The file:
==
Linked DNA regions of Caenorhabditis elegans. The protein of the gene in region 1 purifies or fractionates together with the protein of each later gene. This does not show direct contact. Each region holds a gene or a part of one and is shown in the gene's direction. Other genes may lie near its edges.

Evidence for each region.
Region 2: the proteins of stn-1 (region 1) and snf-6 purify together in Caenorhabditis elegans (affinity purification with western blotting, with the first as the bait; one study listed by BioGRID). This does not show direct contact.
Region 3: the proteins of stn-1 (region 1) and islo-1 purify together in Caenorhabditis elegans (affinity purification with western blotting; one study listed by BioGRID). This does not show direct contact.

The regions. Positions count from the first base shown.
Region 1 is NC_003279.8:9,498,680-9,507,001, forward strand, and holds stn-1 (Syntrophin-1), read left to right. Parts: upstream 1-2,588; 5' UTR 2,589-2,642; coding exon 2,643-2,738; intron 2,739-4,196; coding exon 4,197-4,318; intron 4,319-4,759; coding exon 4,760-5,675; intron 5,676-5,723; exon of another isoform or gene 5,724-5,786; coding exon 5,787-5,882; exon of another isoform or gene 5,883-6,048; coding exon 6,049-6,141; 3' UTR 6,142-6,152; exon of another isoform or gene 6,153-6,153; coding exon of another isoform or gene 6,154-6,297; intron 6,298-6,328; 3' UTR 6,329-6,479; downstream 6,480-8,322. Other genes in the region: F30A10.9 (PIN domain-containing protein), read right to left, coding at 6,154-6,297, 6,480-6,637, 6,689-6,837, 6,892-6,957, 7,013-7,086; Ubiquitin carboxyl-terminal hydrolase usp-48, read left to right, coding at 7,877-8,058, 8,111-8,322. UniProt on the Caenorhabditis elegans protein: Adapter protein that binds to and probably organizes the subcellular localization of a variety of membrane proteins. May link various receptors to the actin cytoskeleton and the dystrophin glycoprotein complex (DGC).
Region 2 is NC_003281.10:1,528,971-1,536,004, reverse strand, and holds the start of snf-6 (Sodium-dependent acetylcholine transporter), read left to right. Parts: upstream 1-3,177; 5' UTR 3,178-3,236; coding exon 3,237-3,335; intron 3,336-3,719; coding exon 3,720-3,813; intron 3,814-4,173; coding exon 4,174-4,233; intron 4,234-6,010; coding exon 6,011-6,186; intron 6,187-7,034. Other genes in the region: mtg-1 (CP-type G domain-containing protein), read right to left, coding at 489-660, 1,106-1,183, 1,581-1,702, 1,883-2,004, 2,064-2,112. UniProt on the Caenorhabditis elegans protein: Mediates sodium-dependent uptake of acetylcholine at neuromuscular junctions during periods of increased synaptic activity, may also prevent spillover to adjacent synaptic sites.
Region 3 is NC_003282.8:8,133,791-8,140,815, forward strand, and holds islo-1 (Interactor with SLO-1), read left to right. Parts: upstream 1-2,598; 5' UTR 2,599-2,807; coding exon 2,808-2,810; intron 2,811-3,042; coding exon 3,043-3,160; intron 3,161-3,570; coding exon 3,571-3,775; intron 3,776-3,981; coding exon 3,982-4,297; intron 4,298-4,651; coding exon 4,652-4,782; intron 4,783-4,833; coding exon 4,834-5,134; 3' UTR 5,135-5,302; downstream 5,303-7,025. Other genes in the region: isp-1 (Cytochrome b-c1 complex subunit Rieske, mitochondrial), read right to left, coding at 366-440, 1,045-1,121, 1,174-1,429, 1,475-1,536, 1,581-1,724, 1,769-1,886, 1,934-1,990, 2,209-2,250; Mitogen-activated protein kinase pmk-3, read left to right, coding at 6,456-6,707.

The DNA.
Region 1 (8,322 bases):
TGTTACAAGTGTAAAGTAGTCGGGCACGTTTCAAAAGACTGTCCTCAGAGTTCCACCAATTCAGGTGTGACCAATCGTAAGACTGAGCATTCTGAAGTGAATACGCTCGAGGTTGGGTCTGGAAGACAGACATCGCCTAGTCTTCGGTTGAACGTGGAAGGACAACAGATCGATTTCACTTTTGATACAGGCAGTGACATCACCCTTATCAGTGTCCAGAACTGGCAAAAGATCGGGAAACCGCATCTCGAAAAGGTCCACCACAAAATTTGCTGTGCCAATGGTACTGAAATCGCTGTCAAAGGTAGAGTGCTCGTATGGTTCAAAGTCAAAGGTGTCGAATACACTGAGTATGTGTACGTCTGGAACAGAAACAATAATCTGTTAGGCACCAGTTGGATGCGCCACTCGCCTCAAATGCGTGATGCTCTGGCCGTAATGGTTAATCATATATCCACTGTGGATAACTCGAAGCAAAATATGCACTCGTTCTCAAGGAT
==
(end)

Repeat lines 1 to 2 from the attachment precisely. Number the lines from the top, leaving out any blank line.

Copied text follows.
Linked DNA regions of Caenorhabditis elegans. The protein of the gene in region 1 purifies or fractionates together with the protein of each later gene. This does not show direct contact. Each region holds a gene or a part of one and is shown in the gene's direction. Other genes may lie near its edges.

Evidence for each region.